The full-cycle technology for Turbo-Brayton cryogenic refrigeration systems, which are the basis of cryogenic plants including hydrogen liquefaction plants and LNG liquefaction plants, has been developed for the first time in the nation.

 The research team led by Principal Researcher Hankil Yeom of the Department of Thermal-Fluid Machinery of the Korea Institute of Machinery and Materials (President Sang-jin Park, hereinafter referred to as KIMM), an institute under the jurisdiction of the Ministry of Science and ICT, developed a Turbo-Brayton cryogenic refrigeration system with cooling capacity of 10kW at a temperature of minus 196 degrees Celsius* and completed a commissioning test of the system. The technology for the entire process, from the designing of a refrigeration system to the construction thereof, has been developed for the first time in the country.

*A Turbo-Brayton cryogenic refrigeration system is a Brayton refrigeration system that uses a turbo machine. Composed of a compressor, an expander and a heat exchanger, the system provides a high capacity of cryogenic cooling. Cryogenic temperature is achieved through the thermodynamic cycle of compression, heat exchange and expansion of gases.

 The refrigerants used in the newly developed refrigeration system include helium, neon, and nitrogen, which do not cause global warming. Another advantage of the system is that it is capable of providing cooling on a large scale within a broad range of temperatures from minus 40 to minus 250 degrees Celsius. Therefore, the system is expected to provide industries such as semiconductor or gas industries, which require extremely precise temperature control, with environment-friendly refrigeration technology.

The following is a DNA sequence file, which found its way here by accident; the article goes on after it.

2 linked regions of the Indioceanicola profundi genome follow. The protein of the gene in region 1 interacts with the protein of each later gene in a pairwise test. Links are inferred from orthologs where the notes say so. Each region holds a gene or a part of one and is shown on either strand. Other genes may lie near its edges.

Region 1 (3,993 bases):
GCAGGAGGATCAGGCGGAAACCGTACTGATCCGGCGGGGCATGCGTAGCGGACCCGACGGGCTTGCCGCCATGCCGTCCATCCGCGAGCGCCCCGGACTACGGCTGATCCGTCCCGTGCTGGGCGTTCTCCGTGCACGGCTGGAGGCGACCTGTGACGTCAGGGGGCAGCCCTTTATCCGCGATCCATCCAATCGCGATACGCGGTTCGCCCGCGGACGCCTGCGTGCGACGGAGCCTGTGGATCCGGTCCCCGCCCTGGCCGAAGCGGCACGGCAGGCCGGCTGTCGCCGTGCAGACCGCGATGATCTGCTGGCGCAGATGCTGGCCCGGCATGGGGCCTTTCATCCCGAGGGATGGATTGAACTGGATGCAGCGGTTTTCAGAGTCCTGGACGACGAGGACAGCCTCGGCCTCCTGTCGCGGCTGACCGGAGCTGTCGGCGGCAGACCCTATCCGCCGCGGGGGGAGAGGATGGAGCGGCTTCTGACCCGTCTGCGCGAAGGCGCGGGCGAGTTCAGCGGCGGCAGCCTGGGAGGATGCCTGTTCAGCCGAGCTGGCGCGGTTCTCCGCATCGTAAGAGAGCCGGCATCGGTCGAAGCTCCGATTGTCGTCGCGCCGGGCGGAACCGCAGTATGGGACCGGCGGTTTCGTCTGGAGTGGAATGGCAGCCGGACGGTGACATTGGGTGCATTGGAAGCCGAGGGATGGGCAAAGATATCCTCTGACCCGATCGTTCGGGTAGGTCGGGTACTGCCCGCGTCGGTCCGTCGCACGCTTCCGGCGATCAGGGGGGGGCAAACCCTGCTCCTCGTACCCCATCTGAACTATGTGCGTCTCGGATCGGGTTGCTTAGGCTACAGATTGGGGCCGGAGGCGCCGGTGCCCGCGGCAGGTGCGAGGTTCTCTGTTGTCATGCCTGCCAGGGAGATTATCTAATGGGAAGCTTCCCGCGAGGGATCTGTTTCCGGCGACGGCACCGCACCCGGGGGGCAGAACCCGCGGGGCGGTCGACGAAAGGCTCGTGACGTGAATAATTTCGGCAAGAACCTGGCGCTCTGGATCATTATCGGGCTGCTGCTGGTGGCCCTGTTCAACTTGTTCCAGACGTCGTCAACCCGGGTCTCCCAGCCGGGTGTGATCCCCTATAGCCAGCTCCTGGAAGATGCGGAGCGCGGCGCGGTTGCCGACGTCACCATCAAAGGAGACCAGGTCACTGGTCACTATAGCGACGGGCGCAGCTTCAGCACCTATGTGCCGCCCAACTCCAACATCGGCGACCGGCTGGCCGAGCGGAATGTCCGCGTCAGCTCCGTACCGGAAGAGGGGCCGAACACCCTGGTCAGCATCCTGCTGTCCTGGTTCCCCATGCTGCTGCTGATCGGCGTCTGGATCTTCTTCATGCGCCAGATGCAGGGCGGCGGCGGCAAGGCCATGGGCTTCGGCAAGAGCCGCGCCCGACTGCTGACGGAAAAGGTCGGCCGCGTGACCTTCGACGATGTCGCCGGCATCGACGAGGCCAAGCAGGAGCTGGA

Meanwhile, the technology for Turbo-Brayton cryogenic refrigeration systems is the core and fundamental technology for cryogenic plants such as hydrogen liquefaction plants, LNG liquefaction plants, helium liquefaction plants, and superconducting electric power device cooling systems. A wide variety of industry sectors have been requiring large-scale cryogenic and ultra-low temperature refrigeration. Centrifugal compressors and turbo expanders, which rotate at extreme-high speed in cryogenic operating temperatures, are the essential parts for cryogenic refrigeration systems, but they have relied entirely on imports due to the lack of domestic technology.

 The research team has succeeded in the development of the centrifugal compressor and turbo expander. As a result of the newest development, the team has domestically secured all the technologies necessary for design, manufacturing, construction, operation and control of turbo-Brayton cryogenic refrigeration systems. The newly developed technology is anticipated to be utilized for cooling system of superconducting cables, a next-generation electric power technology, as well as for re-liquefaction system of LNG carriers.

 Principal Researcher Hankil Yeom of the KIMM was quoted as saying, “With the latest technology, we are now capable of developing turbo machines that are required by various cryogenic and ultra-low temperature refrigeration plants.” Researcher Yeom added, “We hope to be able to contribute to various industry sectors where the demand for cryogenic and ultra-low temperature refrigeration is growing.”

 Meanwhile, this research was carried out with the support of the project for the “Cryogenic refrigeration system for future energy,” one of the KIMM’s basic projects.